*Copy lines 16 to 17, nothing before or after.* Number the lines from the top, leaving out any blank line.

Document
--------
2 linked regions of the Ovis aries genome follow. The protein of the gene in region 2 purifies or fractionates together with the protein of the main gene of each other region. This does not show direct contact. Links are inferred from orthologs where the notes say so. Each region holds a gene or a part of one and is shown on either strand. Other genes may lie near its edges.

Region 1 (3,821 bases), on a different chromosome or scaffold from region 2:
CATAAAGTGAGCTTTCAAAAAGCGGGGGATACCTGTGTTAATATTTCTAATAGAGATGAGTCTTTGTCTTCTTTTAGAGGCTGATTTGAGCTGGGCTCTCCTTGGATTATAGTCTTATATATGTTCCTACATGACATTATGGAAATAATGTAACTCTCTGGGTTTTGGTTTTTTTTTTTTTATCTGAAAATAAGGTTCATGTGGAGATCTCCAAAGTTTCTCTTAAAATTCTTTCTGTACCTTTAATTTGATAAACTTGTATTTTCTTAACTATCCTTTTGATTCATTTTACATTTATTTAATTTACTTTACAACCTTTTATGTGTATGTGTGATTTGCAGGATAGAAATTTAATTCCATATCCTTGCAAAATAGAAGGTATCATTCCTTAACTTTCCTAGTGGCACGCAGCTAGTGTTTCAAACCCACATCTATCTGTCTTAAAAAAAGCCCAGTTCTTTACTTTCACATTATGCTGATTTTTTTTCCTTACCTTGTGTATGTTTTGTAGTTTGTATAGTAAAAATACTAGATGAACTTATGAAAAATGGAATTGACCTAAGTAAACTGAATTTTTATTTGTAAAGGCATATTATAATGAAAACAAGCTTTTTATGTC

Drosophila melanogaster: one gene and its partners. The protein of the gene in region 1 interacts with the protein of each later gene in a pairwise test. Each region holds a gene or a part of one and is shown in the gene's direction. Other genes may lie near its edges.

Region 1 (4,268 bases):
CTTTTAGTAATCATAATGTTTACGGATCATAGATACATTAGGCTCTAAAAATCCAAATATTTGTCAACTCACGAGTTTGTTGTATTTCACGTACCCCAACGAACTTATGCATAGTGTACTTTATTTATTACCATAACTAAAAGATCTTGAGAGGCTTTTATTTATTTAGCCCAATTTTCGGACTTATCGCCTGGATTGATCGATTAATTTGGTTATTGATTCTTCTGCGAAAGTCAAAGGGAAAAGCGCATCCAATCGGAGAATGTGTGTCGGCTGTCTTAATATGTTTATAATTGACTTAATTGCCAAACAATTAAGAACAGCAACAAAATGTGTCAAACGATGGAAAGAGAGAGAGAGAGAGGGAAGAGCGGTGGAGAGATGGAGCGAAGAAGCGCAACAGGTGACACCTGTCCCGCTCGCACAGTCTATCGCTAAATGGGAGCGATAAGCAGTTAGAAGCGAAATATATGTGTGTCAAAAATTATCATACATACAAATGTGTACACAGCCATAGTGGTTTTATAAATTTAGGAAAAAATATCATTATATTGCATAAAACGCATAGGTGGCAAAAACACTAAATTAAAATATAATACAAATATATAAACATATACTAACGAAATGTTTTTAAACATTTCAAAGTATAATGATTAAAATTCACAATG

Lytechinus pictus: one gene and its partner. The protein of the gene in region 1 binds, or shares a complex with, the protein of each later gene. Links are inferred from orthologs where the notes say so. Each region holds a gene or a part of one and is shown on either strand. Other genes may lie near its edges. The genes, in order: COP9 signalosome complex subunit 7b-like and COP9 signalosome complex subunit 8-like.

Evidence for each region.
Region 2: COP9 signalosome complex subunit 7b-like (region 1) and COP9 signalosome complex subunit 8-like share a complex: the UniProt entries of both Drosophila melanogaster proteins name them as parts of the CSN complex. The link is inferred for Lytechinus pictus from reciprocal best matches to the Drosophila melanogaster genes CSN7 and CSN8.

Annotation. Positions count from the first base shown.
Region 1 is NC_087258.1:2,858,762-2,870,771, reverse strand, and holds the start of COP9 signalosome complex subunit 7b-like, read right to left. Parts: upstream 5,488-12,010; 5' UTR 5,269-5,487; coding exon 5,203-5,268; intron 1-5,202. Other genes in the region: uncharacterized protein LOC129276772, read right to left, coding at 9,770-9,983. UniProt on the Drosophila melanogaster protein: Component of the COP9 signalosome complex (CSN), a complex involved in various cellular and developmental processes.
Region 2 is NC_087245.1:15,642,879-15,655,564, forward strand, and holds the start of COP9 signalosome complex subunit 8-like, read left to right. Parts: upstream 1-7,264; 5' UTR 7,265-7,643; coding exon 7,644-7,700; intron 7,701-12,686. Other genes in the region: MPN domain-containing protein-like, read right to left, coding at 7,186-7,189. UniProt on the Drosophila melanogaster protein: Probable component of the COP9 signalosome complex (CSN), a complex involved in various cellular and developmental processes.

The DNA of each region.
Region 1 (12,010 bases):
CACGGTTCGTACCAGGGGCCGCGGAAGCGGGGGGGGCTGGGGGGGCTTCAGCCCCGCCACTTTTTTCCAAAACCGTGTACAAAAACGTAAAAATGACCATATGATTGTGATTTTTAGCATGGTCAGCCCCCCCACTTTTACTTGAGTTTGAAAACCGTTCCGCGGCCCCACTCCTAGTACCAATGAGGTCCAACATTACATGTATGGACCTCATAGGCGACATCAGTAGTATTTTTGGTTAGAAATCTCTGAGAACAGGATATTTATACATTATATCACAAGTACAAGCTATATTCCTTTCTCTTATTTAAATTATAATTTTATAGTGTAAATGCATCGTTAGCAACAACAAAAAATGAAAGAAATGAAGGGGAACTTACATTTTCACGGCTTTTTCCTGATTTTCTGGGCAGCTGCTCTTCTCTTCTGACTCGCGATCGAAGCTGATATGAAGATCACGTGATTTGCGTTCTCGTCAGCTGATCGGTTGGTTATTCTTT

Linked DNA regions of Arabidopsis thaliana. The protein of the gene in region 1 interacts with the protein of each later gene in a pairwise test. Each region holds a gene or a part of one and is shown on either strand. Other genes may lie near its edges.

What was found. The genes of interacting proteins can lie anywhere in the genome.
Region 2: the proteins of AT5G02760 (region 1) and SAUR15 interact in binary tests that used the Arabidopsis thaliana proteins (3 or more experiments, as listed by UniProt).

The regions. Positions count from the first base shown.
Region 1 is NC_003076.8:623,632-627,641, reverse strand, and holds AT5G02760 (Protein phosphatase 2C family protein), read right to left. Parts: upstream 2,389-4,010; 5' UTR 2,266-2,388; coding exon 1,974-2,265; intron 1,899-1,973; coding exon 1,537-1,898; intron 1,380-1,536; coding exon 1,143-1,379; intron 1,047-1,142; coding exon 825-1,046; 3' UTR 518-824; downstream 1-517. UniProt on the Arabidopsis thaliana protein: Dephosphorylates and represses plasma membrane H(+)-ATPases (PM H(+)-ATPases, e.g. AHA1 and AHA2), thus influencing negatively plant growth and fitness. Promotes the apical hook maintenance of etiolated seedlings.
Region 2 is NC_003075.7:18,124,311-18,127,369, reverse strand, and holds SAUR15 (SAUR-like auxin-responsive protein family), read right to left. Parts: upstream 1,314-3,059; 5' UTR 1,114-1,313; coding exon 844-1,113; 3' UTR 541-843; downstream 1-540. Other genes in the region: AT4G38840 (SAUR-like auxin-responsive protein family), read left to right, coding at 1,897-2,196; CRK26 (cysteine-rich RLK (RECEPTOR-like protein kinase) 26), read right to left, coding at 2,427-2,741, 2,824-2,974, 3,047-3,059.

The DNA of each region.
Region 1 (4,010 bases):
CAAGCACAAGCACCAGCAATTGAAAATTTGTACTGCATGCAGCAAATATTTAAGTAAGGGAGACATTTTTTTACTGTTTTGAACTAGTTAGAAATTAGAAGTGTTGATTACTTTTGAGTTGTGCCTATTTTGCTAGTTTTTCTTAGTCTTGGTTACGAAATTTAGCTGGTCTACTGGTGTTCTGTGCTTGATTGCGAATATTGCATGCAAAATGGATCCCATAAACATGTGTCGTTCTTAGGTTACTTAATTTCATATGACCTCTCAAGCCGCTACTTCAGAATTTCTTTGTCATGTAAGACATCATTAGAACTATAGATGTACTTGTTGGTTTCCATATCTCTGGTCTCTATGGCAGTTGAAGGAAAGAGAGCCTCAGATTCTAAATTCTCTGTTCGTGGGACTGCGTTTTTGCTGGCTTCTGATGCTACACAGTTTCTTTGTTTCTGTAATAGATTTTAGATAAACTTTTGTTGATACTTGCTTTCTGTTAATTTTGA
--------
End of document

Linked DNA regions of Arabidopsis thaliana. The protein of the gene in region 1 interacts with the protein of each later gene in a pairwise test. Each region holds a gene or a part of one and is shown on either strand. Other genes may lie near its edges.

What was found. The genes of interacting proteins can lie anywhere in the genome.